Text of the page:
The Importance of the American Gem Society All Entries
The world of gemology owes a lot to Robert M Shipley. In an effort to better the jewelry industry and protect customers, Shipley set out to learn as much he could about gemology. He studied everything he could about the industry in Europe, before returning to the United States. In 1931, he founded the Gemological Institute of America. But Shipley’s work was not yet finished.
Power in Education
The Gemological Institute of America, a research and education institute that focuses on the study of gemstones, was created with the jeweler in mind. It was founded to empower gemologists so that they can grow their career and gain a universal understanding of gemstones and jewelry.
Shipley believed that he could do even more than that. “Like the physician, the architect and the engineer, the gemologist must complete prescribed studies and examinations in order [to be] of exceptional service to the public [in] the new profession of Gemology,” Shipley explained.
During this time, it was common for customers to distrust jewelers, because gemstone knowledge was not commonplace. There were also some who had been deceived by misleading advertisements and fraudulent jewelers as well. Shipley decided it was time for him to do something that would protect and empower the public.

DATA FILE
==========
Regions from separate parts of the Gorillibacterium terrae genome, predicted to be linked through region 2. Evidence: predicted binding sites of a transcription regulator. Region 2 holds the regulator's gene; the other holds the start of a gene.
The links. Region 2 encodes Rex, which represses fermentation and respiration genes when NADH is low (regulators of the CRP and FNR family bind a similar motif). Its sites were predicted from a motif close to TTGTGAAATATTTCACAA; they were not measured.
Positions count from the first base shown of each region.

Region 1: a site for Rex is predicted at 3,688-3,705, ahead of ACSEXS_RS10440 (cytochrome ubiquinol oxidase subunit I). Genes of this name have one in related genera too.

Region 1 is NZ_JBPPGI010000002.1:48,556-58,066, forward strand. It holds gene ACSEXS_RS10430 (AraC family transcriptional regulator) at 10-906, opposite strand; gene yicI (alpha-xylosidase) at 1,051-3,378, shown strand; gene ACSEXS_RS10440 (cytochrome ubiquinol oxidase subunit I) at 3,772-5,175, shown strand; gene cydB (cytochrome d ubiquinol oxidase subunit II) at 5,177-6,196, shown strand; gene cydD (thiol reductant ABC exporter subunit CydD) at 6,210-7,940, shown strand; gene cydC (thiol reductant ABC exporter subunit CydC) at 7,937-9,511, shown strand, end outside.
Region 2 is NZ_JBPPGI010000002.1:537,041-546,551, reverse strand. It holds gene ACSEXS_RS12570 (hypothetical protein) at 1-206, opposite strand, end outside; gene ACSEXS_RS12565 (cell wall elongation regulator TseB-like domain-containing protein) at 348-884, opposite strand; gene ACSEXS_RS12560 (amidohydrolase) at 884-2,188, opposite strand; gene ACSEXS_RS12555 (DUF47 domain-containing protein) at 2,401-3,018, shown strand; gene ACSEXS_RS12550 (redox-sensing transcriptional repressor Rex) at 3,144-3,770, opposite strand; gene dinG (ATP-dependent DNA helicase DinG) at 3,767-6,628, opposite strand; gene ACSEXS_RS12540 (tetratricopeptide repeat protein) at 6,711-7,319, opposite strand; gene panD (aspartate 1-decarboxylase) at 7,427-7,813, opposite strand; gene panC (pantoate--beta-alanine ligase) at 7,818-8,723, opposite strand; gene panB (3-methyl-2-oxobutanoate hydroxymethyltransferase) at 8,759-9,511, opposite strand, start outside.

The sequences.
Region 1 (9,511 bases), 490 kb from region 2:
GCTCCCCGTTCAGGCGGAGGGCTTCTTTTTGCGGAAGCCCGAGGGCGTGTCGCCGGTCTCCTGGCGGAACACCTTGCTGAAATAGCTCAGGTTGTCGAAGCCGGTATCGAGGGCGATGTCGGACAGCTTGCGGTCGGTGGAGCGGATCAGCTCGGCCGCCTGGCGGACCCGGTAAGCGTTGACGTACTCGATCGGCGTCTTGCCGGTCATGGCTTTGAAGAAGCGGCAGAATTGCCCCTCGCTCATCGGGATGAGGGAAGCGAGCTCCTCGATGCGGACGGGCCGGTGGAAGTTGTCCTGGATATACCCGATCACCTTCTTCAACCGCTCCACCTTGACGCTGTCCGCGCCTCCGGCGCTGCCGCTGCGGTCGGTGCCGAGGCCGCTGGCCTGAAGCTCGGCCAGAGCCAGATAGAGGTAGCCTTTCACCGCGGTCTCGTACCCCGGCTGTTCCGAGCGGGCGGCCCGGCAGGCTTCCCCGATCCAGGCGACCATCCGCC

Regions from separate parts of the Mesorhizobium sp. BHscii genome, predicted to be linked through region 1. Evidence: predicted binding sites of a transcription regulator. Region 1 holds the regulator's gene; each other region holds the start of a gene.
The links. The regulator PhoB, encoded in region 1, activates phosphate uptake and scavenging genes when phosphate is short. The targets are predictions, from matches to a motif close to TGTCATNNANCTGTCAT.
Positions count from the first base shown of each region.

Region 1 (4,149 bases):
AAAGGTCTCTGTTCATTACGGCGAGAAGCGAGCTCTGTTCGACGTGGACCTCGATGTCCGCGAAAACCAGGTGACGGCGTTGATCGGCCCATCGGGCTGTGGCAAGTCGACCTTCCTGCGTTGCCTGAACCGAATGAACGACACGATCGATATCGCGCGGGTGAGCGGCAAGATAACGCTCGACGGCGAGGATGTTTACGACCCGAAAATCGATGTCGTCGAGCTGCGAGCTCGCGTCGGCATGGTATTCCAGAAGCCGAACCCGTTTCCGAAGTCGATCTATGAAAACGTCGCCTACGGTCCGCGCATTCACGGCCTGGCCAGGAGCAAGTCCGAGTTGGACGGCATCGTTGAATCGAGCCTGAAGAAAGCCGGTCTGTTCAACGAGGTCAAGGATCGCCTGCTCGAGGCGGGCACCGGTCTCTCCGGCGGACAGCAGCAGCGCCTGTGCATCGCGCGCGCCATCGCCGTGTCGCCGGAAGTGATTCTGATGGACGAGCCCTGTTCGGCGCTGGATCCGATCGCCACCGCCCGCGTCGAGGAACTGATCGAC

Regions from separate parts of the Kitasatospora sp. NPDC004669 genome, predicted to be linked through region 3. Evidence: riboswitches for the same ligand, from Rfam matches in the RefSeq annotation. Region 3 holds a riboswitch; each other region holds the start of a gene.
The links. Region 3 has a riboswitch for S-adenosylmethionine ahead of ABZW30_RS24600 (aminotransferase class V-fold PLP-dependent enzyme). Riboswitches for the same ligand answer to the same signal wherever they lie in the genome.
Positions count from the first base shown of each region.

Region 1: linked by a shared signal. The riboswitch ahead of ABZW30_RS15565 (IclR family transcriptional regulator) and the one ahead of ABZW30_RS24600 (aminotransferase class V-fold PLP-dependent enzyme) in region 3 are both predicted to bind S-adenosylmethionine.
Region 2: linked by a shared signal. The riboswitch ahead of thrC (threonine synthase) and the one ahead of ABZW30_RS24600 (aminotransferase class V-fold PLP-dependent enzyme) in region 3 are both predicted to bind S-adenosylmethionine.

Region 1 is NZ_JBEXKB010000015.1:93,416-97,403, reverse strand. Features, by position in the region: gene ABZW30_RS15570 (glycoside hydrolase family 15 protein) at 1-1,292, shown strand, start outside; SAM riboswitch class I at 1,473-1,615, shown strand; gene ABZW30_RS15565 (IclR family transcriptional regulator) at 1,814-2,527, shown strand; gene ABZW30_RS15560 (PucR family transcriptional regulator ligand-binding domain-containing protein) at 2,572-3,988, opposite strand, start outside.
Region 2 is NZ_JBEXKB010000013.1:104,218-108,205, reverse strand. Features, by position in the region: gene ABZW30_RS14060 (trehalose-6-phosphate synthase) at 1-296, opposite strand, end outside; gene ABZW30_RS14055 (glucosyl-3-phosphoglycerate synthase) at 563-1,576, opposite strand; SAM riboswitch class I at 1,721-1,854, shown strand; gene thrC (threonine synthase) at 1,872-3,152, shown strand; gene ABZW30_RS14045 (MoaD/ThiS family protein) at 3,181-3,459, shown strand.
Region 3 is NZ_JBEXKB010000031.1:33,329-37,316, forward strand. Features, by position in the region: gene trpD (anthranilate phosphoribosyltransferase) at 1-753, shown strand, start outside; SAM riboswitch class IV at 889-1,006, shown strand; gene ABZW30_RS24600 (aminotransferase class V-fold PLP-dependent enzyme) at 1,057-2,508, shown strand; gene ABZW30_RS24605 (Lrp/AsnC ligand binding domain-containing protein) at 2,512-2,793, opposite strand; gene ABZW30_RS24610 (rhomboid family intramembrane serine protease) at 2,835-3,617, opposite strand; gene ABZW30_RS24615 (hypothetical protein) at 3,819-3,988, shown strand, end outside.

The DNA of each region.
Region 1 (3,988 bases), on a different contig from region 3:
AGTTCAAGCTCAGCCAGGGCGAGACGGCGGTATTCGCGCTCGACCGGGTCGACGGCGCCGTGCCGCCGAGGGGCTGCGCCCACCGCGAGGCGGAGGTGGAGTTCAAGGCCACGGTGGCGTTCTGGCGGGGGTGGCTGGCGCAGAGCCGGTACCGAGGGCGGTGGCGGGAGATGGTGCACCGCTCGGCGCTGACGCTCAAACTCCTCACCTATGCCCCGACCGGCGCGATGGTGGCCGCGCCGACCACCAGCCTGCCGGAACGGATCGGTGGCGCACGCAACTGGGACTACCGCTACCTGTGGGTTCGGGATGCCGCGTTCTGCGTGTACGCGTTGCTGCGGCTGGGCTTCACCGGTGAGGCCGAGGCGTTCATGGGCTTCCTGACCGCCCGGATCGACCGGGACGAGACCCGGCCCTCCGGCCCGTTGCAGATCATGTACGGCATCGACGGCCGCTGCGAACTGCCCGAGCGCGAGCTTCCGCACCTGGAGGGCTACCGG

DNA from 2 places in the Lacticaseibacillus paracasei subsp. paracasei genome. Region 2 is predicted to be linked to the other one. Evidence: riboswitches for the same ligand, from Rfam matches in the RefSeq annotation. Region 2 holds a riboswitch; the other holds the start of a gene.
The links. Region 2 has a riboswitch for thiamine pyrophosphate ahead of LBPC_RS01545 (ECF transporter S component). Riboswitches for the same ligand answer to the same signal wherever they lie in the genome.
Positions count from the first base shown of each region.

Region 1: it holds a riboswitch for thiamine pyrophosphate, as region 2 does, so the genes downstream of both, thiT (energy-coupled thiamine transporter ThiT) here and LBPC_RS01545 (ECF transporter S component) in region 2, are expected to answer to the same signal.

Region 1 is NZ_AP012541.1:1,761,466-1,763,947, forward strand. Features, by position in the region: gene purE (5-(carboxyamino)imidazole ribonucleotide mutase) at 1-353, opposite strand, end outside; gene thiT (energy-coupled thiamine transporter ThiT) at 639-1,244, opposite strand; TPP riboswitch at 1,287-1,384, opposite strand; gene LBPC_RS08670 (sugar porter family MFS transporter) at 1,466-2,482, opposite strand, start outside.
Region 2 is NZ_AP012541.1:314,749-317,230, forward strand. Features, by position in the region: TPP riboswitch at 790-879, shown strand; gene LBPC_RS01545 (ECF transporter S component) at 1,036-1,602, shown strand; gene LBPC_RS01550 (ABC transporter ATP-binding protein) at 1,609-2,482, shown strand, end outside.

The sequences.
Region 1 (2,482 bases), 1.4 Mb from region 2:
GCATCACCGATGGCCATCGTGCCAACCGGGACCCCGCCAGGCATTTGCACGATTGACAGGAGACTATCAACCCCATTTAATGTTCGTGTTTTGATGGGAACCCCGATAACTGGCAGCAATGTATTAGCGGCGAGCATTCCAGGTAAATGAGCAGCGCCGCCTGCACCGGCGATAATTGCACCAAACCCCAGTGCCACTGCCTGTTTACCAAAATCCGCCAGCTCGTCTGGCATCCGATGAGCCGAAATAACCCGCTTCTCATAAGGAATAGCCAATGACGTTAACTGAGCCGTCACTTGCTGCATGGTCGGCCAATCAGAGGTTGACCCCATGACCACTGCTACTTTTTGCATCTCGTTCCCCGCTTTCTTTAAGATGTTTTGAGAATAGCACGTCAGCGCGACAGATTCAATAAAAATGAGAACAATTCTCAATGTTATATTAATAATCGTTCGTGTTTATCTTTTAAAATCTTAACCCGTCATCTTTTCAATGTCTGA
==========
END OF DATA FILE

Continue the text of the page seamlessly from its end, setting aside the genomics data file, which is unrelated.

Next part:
Founding the American Gem Society
He and a small group of knowledgable jewelers worked together and in 1934 they founded the non-profit organization, the American Gem Society (AGS). Their goal was to rebuild that trust between the public and the jewelry industry.
AGS set to work, creating new gem industry standards. In 1996, the AGS Laboratories was founded. There they offer a third-party evaluation and Diamond Grading report for consumers.
Achievements of the American Gem Society
They developed the scientifically reviewed Cut Grade method of diamond cutting and created the Ideal Cut Grade for the Round Brilliant cut diamond. They also created the certification practice for gemstones. AGS was also the first major lab in the world that offered diamond grading reports with a Cut Grade for fancy-cut diamonds.
AGS is “dedicated to setting, maintaining, and promoting the highest standards of ethical conduct and professional behavior through education, accreditation, recertification of its membership, gemological standards, and gemological research,” their mission statement explains. Today over 3400 jewelers, retailers, companies, and suppliers are affiliated with AGS.
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